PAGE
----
Azerbaijan: Senator Lugar joins protest of planned foreign radio shutoff (updated again).

Posted: 23 Dec 2008   Print   Send a link
"U.S. Senator Richard Lugar, a ranking member of the Senate Foreign Relations Committee, has written to Azerbaijani President Ilham Aliyev in an effort to persuade Baku not to move forward with the removal of RFE/RL, Voice of America, and the BBC from the country's national airwaves. While commending Aliyev on a number of recent initiatives, Lugar said he was 'disappointed' to hear of the October announcement by the country's National Radio and Television Council, which said that, according to Azerbaijani law, foreign radio stations would have to stop broadcasting on local frequencies as of January 1." RFE/RL Watchdog, 9 December 2008.
     "U.S. ambassador in Azerbaijan Anne Derse said to journalists that she was sure that the issue would be solved positively. 'The broadcasting of radio stations via internet is not a way out,' Derse said." Trend News Agency, 10 December 2008.
     "It should be noted that most international organizations, including OSCE, CE and others, criticize possible halt of radio stations in Azerbaijan and have appealed to the country's leadership with a request to prevent it." Today.Az, 10 December 2008.
     "If the Azeri government succeeds in suffocating independent media, the 'new generation of export routes' [columnist Stanley] Weiss envisions will emerge in a society that lacks the rule of law and basic accountability. That's bad for business, bad for American interests and bad for the people of Azerbaijan." Jeffrey Gedmin, president of RFE/RL, letter to the International Herald Tribune, 15 December 2008. See previous post about same subject.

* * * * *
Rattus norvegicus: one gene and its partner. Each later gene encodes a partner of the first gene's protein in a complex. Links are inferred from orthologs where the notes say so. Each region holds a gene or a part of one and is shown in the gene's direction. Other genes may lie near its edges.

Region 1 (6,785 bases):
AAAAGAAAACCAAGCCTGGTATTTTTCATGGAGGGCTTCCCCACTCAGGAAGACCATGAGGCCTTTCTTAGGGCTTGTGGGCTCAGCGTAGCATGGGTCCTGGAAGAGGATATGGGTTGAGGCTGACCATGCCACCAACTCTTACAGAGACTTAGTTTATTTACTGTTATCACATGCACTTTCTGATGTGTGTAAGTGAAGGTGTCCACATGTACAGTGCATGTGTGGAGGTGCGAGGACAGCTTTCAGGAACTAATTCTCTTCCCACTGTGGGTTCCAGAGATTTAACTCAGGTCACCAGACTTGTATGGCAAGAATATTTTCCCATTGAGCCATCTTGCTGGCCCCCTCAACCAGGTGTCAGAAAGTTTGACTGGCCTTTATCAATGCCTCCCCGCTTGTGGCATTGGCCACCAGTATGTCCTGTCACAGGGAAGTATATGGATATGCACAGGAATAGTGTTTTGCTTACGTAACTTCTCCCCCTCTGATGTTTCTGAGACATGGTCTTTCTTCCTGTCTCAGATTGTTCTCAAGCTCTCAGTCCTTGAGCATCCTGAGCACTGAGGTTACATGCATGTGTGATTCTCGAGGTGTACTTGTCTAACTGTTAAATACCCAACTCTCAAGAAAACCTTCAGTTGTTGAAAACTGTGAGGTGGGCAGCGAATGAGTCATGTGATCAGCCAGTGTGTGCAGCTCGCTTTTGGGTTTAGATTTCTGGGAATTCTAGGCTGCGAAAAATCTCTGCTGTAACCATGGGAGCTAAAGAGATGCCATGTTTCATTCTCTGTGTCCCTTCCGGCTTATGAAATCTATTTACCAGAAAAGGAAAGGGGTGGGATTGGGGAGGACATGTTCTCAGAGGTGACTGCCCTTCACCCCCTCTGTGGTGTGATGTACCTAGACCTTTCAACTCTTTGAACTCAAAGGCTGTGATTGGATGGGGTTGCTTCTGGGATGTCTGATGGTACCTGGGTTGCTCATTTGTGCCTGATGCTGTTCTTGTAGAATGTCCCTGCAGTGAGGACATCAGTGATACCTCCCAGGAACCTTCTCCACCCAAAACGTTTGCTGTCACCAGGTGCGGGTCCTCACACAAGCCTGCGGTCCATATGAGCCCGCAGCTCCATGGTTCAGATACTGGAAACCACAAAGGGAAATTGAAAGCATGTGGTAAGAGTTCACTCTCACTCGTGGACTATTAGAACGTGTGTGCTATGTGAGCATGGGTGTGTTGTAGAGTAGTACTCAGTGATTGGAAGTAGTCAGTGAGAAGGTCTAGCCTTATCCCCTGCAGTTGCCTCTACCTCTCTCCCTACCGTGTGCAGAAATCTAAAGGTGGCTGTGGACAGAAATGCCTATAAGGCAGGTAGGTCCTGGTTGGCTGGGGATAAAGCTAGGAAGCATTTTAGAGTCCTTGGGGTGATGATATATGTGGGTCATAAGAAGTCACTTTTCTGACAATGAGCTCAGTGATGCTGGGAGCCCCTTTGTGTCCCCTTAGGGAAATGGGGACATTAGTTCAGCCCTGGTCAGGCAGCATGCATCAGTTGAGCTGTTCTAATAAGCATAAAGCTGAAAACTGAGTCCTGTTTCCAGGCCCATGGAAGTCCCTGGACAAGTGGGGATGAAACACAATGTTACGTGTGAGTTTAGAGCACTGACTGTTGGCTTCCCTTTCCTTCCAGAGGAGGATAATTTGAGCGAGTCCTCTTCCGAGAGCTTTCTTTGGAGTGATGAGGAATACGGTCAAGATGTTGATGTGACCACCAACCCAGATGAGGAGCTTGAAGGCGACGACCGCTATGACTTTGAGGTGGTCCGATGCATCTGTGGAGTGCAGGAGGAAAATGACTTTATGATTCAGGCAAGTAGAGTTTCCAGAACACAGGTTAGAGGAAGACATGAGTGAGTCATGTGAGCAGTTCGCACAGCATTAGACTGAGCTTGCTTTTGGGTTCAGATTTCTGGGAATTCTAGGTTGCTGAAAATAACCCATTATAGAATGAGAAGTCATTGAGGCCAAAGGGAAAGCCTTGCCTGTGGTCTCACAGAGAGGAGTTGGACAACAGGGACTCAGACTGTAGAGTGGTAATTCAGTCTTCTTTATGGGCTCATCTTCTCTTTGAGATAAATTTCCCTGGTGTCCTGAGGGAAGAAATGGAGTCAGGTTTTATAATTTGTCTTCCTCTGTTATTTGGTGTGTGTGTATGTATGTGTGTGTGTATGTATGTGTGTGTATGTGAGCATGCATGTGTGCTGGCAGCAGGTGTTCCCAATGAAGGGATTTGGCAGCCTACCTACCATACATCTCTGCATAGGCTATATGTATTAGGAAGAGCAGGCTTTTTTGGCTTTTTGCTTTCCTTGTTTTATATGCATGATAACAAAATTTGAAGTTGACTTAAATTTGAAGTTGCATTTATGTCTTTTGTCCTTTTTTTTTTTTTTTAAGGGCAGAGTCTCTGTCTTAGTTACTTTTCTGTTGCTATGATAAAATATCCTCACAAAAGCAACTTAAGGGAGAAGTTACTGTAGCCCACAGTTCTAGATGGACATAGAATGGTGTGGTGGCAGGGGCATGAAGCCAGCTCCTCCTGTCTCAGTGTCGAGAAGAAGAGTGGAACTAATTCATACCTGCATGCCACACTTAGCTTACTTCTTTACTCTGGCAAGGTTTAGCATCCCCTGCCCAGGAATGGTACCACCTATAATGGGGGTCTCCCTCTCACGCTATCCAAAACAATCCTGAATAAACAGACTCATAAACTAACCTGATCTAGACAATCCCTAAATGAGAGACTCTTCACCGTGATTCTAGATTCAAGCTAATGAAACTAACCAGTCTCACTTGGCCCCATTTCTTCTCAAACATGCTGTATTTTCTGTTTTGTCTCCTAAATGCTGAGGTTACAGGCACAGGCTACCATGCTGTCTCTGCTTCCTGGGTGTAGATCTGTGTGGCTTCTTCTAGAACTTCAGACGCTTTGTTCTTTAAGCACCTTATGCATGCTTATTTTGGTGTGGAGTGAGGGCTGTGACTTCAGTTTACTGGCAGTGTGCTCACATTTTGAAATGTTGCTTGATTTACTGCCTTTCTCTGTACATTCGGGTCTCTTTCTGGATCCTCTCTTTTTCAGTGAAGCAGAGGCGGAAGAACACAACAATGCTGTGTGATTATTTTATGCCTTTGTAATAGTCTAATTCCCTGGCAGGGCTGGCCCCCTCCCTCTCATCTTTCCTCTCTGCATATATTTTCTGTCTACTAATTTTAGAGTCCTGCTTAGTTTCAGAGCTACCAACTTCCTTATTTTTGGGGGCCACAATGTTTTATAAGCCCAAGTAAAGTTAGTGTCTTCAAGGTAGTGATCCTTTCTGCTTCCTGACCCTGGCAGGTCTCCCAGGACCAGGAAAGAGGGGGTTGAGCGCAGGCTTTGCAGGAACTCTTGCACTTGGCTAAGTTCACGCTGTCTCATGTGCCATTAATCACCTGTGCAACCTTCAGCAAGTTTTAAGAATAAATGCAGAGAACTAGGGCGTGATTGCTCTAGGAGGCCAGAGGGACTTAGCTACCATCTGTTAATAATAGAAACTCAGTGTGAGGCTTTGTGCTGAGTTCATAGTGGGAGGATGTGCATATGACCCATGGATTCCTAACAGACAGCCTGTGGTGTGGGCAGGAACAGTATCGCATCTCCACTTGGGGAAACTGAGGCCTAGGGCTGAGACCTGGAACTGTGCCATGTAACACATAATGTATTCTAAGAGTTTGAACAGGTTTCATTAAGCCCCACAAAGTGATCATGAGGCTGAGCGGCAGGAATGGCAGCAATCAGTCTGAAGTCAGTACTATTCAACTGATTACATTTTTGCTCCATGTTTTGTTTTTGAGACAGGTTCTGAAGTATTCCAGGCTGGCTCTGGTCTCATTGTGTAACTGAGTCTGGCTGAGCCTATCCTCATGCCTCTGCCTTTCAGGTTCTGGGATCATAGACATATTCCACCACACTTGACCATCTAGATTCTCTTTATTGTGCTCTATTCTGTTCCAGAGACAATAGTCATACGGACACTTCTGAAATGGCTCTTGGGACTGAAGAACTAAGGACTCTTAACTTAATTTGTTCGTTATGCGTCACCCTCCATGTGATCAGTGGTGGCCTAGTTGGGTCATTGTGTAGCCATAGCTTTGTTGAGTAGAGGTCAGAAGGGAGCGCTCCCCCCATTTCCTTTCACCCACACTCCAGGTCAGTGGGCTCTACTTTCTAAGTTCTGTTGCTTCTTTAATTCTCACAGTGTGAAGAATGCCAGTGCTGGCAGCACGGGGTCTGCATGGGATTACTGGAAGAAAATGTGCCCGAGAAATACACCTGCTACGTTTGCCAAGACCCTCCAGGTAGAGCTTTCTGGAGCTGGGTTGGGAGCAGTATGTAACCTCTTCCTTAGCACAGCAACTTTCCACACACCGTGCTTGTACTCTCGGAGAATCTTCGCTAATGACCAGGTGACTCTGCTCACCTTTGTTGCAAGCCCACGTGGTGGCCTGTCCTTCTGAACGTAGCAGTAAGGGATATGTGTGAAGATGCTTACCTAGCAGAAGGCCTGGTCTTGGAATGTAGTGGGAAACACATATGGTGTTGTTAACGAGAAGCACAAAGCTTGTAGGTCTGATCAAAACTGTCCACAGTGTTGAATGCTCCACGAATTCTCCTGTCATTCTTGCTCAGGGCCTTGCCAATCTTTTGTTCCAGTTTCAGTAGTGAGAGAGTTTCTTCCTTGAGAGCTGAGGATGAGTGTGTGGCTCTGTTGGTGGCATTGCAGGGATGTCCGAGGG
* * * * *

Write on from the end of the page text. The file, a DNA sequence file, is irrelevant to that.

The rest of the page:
"The initiative to stop the broadcasting of foreign radio stations in the territory of Azerbaijan by the National Television and Radio Broadcasting Council of Azerbaijan is quite legal, Ali Hasanov, the head of the Public and Political Department of the President’s Administration told. ... Hasanov supports Council’s decision and cited an example the Turkish TRT channel, which is being broadcasted in Azerbaijan through the interstate agreement. The final decision will be made at the meeting of the National Council on Dec.25." Trend News Agency, 18 December 2008.
     Update: "Recent government threats to stop issuing broadcast licenses to foreign media, including the BBC and Voice of America, is further evidence of crumbling press freedom here and may reflect the country's shift away from Washington in favor of Russia, experts say. ... The popularity of foreign broadcasters has skyrocketed in recent years, and the threats to remove them from the airwaves have sparked grass-roots opposition campaigns on the Web. One listener recently wrote to Radio Liberty, 'I was not this upset when my father died.'" Christian Science Monitor, 23 December 2008.